Agenesis of corpus callosum and optic nerve hypoplasia due to mutations in SLC25A1 encoding the mitochondrial citrate transporter

Simon Edvardson, Vito Porcelli, Chaim Jalas, Devorah Soiferman, Yuval Kellner, Avraham Shaag, Stanley H. Korman, Ciro Leonardo Pierri, Pasquale Scarcia, Nitay D. Fraenkel, Reeval Segel, Abraham Schechter, Ayala Frumkin, Ophry Pines, Ann Saada, Luigi Palmieri, Orly Elpeleg*

*Corresponding author for this work

Research output: Contribution to journalArticlepeer-review

56 Scopus citations

Abstract

Background: Agenesis of corpus callosum has been associated with several defects of the mitochondrial respiratory chain and the citric acid cycle. We now report the results of the biochemical and molecular studies of a patient with severe neurodevelopmental disease manifesting by agenesis of corpus callosum and optic nerve hypoplasia. Methods and results: A mitochondrial disease was suspected in this patient based on the prominent excretion of 2-hydroxyglutaric acid and Krebs cycle intermediates in urine and the finding of increased reactive oxygen species content and decreased mitochondrial membrane potential in her fibroblasts. Whole exome sequencing disclosed compound heterozygosity for two pathogenic variants in the SLC25A1 gene, encoding the mitochondrial citrate transporter. These variants, G130D and R282H, segregated in the family and were extremely rare in controls. The mutated residues were highly conserved throughout evolution and in silico modeling investigations indicated that the mutations would have a deleterious effect on protein function, affecting either substrate binding to the transporter or its translocation mechanism. These predictions were validated by the observation that a yeast strain harbouring the mutations at equivalent positions in the orthologous protein exhibited a growth defect under stress conditions and by the loss of activity of citrate transport by the mutated proteins reconstituted into liposomes. Conclusions: We report for the first time a patient with a mitochondrial citrate carrier deficiency. Our data support a role for citric acid cycle defects in agenesis of corpus callosum as already reported in patients with aconitase or fumarate hydratase deficiency.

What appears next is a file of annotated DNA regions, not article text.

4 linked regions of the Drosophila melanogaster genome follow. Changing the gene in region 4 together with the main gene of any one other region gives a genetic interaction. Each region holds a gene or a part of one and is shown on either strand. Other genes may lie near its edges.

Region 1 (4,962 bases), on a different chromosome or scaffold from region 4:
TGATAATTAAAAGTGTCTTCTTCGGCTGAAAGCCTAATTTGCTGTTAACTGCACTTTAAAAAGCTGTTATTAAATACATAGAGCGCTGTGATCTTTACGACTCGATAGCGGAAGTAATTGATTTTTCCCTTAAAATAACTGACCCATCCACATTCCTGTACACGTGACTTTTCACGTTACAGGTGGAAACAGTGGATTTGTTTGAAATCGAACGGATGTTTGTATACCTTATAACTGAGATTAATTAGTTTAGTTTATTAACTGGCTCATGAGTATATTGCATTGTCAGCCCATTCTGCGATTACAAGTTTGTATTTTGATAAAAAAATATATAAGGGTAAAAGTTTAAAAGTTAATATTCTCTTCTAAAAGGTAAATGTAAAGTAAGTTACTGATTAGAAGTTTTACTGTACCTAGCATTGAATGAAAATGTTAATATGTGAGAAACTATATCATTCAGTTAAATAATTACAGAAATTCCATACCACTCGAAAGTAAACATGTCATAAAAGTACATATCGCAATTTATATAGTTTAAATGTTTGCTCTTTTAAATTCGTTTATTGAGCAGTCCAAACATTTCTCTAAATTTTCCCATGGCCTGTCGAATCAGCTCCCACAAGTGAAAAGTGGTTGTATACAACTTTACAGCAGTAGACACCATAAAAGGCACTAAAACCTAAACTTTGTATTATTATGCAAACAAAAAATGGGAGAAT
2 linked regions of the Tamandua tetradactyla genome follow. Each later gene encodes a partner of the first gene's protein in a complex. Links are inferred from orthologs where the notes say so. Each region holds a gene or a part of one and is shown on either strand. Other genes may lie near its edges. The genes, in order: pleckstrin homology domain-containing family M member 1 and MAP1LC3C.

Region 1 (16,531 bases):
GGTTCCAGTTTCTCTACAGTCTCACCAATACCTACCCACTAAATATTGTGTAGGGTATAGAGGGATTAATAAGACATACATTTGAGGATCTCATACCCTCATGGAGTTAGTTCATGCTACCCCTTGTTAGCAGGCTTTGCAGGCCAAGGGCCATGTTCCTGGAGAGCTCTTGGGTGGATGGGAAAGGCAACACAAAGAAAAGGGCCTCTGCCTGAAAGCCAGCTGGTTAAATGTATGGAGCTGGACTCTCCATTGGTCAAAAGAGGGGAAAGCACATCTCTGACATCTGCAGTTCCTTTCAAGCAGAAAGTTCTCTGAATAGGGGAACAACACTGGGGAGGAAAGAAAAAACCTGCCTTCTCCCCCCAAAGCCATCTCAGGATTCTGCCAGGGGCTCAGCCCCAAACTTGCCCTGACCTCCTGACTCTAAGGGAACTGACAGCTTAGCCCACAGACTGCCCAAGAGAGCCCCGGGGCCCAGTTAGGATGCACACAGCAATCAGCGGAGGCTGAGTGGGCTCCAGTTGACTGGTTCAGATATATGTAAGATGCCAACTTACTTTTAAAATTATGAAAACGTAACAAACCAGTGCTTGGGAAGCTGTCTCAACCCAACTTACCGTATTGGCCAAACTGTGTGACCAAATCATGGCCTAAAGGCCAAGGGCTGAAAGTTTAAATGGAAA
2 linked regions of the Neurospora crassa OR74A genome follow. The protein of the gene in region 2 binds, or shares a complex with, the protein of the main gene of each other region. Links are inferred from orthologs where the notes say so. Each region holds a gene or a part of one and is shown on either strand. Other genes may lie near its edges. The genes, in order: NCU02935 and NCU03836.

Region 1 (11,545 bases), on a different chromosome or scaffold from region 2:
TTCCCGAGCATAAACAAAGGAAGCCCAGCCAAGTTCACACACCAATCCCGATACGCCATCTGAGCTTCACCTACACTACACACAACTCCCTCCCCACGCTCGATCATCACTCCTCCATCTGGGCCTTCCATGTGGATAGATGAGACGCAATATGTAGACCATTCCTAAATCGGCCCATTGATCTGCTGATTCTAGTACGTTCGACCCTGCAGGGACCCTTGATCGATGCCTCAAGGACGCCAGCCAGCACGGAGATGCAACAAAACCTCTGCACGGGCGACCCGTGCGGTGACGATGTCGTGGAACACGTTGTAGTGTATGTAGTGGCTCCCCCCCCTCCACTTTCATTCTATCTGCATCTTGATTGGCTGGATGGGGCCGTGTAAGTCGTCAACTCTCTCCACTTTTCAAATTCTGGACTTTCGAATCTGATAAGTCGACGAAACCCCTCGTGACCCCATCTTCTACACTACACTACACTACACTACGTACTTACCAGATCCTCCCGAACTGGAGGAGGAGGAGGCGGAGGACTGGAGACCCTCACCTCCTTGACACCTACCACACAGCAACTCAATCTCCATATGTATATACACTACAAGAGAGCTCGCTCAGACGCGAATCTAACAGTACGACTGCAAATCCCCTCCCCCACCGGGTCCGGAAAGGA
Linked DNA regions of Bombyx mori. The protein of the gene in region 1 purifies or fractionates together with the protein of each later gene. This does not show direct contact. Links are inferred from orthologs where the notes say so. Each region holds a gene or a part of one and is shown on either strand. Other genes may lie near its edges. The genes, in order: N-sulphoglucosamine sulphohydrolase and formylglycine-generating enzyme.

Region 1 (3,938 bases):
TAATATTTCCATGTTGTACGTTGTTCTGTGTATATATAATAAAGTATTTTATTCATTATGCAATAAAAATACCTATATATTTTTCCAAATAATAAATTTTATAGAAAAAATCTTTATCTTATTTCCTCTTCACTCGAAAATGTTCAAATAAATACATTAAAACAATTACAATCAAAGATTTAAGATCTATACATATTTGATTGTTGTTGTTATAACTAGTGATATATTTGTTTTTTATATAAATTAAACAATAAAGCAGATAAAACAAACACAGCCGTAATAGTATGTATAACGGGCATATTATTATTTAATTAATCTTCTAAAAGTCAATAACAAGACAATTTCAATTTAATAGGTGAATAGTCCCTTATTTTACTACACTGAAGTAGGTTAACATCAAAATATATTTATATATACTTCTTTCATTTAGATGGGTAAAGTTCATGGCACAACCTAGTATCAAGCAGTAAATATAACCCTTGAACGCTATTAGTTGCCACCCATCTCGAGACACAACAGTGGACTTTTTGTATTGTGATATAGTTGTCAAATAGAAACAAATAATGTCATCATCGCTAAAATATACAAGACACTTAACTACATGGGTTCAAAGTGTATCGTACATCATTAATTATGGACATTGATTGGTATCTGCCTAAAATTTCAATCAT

Original languageAmerican English
Pages (from-to)240-245
Number of pages6
JournalJournal of Medical Genetics
Volume50
Issue number4
DOIs
StatePublished - 2013

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